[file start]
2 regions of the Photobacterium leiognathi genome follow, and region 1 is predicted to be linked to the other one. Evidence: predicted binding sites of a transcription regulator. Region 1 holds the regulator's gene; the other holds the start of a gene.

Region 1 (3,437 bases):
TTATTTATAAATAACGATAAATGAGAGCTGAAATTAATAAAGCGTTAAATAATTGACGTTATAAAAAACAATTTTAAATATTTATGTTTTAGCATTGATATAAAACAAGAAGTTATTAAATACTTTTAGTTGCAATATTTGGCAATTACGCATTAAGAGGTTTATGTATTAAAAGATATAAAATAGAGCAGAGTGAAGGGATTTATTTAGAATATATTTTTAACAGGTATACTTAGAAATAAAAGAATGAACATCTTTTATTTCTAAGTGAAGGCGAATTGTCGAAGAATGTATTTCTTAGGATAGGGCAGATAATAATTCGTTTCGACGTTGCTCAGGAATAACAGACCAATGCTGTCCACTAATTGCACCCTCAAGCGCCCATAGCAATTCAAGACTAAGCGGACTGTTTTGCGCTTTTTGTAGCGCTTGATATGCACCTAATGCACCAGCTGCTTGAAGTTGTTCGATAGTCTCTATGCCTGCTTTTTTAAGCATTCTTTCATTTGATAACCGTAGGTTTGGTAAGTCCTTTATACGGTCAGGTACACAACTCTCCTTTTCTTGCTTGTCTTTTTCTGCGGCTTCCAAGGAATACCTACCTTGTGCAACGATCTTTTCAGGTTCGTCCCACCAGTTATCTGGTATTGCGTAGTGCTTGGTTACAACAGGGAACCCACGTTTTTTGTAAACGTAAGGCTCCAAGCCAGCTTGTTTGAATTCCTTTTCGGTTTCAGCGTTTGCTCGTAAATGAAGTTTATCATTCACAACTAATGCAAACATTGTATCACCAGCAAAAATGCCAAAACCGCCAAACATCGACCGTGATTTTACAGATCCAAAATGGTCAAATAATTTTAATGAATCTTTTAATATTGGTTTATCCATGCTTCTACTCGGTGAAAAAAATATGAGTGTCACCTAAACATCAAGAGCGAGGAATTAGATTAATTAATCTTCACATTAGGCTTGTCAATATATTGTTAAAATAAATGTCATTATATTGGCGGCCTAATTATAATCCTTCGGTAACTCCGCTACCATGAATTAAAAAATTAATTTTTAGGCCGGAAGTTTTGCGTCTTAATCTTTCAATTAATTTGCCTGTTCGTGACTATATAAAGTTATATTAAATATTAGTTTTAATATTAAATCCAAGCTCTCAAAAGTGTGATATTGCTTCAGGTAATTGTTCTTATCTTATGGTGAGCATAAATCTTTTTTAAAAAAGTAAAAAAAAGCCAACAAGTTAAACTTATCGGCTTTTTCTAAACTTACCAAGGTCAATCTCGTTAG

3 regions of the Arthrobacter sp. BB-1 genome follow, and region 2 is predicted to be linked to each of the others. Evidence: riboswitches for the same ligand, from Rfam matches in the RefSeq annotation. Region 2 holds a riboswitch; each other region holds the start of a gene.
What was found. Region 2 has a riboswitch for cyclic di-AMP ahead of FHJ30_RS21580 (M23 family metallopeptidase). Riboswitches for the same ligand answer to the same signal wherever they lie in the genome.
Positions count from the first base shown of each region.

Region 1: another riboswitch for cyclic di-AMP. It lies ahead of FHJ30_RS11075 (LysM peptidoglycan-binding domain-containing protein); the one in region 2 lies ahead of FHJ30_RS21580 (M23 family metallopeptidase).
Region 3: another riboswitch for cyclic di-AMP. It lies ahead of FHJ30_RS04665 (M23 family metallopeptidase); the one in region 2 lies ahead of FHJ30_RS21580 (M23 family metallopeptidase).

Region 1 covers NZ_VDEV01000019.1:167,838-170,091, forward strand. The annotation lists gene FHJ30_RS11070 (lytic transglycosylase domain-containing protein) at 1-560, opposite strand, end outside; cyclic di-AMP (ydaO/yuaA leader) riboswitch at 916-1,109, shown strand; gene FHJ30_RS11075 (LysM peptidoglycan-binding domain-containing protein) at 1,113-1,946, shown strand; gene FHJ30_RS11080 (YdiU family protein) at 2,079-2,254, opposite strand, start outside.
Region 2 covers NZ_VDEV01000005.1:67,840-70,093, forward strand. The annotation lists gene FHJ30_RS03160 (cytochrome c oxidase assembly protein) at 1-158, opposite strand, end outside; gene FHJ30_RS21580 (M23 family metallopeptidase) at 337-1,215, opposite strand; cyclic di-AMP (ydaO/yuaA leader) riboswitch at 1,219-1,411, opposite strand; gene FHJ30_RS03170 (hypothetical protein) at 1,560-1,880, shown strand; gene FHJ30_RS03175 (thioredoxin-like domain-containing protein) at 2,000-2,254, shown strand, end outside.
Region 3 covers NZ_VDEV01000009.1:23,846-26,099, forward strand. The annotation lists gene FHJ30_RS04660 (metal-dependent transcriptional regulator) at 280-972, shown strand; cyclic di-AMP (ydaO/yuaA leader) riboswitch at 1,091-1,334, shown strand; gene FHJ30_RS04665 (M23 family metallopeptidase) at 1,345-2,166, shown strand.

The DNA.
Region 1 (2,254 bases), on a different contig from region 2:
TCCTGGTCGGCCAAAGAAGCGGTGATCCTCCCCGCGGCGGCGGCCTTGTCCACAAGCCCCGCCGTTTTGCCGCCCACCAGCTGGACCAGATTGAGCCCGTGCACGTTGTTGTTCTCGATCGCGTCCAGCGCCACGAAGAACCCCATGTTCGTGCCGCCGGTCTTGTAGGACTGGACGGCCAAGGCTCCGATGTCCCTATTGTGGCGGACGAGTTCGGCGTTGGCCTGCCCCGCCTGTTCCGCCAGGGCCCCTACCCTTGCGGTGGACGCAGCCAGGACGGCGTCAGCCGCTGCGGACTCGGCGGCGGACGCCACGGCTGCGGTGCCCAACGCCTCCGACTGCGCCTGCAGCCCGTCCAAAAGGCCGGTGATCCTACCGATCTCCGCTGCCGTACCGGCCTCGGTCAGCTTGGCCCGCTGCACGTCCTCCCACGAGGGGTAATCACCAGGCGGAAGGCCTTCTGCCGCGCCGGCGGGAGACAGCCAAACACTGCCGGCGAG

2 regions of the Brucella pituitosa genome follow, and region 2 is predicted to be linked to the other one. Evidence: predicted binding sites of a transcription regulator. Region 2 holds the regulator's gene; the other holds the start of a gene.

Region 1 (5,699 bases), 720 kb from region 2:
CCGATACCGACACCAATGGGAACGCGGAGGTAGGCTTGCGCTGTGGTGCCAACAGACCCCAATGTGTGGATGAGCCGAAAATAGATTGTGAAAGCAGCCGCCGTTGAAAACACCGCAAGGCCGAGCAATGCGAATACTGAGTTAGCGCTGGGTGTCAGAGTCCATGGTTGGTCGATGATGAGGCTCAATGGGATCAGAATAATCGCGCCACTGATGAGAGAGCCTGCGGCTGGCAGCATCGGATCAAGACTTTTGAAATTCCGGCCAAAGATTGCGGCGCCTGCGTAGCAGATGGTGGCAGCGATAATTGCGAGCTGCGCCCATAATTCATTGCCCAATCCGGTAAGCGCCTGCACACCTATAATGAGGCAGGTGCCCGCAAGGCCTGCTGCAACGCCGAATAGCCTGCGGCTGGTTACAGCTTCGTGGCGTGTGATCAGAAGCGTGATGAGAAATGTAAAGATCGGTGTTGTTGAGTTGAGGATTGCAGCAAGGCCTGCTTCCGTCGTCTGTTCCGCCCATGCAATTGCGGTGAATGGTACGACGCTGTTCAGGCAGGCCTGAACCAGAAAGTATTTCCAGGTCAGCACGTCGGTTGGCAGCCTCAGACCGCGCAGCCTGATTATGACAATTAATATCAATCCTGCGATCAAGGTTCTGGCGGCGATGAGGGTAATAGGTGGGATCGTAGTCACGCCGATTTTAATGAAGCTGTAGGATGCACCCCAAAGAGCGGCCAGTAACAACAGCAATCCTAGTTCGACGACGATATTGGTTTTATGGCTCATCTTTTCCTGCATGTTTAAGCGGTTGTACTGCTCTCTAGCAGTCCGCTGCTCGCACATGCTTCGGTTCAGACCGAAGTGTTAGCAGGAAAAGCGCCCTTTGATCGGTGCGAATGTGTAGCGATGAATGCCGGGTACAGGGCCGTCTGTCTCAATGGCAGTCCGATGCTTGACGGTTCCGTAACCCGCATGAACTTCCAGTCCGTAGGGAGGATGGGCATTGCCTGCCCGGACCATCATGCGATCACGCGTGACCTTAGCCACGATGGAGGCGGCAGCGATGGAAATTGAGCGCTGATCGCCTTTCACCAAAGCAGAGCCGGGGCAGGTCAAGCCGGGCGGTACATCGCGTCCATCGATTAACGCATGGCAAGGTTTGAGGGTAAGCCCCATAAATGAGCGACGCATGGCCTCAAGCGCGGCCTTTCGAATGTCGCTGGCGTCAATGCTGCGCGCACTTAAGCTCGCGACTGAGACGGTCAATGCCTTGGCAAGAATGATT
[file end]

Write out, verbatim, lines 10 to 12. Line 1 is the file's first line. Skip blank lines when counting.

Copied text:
Region 2 covers NZ_VDEV01000005.1:67,840-70,093, forward strand. The annotation lists gene FHJ30_RS03160 (cytochrome c oxidase assembly protein) at 1-158, opposite strand, end outside; gene FHJ30_RS21580 (M23 family metallopeptidase) at 337-1,215, opposite strand; cyclic di-AMP (ydaO/yuaA leader) riboswitch at 1,219-1,411, opposite strand; gene FHJ30_RS03170 (hypothetical protein) at 1,560-1,880, shown strand; gene FHJ30_RS03175 (thioredoxin-like domain-containing protein) at 2,000-2,254, shown strand, end outside.
Region 3 covers NZ_VDEV01000009.1:23,846-26,099, forward strand. The annotation lists gene FHJ30_RS04660 (metal-dependent transcriptional regulator) at 280-972, shown strand; cyclic di-AMP (ydaO/yuaA leader) riboswitch at 1,091-1,334, shown strand; gene FHJ30_RS04665 (M23 family metallopeptidase) at 1,345-2,166, shown strand.

The DNA.